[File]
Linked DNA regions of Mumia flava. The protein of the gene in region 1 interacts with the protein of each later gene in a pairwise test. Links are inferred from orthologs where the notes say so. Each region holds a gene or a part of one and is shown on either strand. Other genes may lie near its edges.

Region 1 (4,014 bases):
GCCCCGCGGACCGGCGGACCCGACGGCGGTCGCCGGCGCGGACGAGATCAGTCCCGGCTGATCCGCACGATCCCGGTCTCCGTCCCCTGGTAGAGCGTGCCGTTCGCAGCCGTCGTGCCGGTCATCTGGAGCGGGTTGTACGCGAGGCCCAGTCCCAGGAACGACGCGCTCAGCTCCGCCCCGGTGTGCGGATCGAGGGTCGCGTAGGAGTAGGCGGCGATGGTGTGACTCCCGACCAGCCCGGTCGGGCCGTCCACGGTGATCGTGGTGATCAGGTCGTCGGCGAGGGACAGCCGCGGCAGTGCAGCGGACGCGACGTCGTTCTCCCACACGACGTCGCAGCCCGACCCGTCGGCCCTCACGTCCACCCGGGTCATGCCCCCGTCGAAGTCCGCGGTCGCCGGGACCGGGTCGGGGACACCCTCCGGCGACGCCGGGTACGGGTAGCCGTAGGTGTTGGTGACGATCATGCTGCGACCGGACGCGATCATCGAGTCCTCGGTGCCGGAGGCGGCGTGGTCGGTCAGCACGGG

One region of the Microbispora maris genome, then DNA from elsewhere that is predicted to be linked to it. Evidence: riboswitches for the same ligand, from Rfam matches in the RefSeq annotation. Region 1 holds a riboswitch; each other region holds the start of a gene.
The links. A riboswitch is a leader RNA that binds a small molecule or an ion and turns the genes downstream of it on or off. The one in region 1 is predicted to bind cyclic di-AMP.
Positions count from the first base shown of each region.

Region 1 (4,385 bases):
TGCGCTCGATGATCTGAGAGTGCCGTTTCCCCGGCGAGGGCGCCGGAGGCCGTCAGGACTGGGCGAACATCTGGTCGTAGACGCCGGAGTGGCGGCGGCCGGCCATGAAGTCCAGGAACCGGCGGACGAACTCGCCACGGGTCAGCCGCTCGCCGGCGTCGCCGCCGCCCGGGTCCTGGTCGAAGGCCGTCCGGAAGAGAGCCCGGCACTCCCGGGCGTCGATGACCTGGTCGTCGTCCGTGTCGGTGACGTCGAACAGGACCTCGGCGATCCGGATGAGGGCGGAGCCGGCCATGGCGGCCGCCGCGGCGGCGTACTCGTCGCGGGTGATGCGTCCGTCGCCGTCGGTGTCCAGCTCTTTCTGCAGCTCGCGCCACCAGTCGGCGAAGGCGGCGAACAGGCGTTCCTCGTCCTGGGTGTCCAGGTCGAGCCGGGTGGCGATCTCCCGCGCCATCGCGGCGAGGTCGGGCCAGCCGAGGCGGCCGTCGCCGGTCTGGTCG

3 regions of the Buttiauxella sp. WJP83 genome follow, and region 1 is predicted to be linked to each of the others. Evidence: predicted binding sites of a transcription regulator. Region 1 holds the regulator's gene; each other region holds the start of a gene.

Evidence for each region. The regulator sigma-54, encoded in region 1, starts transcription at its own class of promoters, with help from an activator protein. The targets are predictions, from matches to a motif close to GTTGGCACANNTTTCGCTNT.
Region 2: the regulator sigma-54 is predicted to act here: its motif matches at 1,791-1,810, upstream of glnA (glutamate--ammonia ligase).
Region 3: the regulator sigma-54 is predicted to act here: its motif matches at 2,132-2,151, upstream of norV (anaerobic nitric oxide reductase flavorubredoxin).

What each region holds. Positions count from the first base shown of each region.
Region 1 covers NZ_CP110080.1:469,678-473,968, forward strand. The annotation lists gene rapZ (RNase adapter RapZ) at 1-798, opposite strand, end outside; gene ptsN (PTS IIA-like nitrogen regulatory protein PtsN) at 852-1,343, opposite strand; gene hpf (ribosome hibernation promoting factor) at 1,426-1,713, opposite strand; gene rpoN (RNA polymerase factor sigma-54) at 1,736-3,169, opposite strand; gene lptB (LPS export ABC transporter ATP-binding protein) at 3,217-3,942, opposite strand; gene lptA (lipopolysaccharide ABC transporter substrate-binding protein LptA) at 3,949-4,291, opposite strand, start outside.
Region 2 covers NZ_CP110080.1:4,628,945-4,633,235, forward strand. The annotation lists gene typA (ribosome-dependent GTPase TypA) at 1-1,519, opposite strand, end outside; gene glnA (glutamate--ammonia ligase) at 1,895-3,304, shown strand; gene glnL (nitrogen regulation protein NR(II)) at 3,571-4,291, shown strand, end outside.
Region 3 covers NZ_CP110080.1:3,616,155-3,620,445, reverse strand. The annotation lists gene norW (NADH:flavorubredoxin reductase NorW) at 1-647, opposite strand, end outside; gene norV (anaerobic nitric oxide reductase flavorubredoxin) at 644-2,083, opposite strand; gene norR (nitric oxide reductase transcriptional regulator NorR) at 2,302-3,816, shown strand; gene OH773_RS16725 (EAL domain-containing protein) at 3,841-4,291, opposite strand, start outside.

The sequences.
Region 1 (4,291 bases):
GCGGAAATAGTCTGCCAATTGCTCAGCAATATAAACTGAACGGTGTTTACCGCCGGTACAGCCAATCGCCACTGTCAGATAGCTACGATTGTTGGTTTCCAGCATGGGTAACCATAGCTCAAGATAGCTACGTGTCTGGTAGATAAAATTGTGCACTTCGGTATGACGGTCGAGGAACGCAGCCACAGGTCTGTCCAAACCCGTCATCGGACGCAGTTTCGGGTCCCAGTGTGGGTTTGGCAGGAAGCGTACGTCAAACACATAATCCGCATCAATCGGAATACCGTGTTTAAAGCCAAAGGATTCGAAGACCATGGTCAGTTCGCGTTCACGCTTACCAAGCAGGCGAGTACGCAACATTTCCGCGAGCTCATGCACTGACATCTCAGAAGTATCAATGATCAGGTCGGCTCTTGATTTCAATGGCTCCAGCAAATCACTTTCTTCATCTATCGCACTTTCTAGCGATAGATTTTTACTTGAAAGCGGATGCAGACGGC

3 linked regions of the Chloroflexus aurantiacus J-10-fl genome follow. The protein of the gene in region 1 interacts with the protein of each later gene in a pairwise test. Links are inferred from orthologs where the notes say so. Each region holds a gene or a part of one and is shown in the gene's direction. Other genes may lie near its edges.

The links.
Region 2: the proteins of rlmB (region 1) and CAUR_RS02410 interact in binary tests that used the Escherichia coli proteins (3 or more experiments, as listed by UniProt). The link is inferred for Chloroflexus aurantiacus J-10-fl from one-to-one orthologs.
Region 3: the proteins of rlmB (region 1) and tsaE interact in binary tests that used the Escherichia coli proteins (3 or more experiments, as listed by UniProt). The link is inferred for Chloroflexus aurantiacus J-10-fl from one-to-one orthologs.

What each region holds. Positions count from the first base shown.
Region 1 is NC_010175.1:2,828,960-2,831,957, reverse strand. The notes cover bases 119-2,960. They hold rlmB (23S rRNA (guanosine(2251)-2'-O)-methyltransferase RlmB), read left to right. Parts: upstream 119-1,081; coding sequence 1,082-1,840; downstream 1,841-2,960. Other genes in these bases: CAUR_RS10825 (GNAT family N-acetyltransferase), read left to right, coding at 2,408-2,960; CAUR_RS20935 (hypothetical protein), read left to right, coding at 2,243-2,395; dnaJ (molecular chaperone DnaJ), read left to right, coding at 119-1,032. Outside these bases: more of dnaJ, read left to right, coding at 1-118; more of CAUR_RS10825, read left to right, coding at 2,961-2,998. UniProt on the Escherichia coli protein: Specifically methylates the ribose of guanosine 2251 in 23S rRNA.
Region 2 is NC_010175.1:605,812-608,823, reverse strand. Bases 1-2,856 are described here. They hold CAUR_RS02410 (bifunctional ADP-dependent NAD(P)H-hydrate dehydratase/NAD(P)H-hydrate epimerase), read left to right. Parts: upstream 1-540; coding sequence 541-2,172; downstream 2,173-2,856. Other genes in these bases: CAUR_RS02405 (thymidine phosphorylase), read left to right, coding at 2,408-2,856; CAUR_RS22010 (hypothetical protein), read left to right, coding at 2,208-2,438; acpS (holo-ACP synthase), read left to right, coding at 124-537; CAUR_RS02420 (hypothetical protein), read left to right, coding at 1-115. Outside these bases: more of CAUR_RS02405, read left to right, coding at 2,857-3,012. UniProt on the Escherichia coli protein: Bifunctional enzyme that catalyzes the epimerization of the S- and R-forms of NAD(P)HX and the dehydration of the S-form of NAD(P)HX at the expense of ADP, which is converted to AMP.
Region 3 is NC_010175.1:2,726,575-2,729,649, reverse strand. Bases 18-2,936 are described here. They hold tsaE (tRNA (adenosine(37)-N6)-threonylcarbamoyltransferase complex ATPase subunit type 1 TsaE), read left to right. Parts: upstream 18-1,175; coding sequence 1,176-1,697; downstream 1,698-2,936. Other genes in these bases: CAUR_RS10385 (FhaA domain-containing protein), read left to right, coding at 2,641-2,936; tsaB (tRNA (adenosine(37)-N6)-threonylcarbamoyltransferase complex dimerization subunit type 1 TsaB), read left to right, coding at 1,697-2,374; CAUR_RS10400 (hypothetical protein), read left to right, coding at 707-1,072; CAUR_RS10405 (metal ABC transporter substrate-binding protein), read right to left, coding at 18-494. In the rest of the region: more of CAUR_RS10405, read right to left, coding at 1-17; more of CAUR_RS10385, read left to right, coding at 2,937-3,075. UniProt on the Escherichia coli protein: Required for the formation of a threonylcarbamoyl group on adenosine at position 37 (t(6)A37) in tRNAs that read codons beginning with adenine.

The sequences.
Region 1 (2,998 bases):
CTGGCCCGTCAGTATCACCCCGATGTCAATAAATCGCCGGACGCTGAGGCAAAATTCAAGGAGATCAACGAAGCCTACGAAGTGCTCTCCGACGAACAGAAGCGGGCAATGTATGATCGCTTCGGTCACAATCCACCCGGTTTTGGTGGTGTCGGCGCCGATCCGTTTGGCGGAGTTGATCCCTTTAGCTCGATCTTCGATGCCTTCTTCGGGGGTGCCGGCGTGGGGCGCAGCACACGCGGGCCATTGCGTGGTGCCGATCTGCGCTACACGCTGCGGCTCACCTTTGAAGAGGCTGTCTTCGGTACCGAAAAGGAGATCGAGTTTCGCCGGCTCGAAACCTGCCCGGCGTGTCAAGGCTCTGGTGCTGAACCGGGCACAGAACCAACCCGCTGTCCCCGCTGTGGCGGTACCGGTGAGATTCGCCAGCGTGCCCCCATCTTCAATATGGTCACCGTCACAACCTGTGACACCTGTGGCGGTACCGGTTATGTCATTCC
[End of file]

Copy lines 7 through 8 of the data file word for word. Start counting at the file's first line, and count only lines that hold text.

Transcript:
Region 1 (4,385 bases):
TGCGCTCGATGATCTGAGAGTGCCGTTTCCCCGGCGAGGGCGCCGGAGGCCGTCAGGACTGGGCGAACATCTGGTCGTAGACGCCGGAGTGGCGGCGGCCGGCCATGAAGTCCAGGAACCGGCGGACGAACTCGCCACGGGTCAGCCGCTCGCCGGCGTCGCCGCCGCCCGGGTCCTGGTCGAAGGCCGTCCGGAAGAGAGCCCGGCACTCCCGGGCGTCGATGACCTGGTCGTCGTCCGTGTCGGTGACGTCGAACAGGACCTCGGCGATCCGGATGAGGGCGGAGCCGGCCATGGCGGCCGCCGCGGCGGCGTACTCGTCGCGGGTGATGCGTCCGTCGCCGTCGGTGTCCAGCTCTTTCTGCAGCTCGCGCCACCAGTCGGCGAAGGCGGCGAACAGGCGTTCCTCGTCCTGGGTGTCCAGGTCGAGCCGGGTGGCGATCTCCCGCGCCATCGCGGCGAGGTCGGGCCAGCCGAGGCGGCCGTCGCCGGTCTGGTCG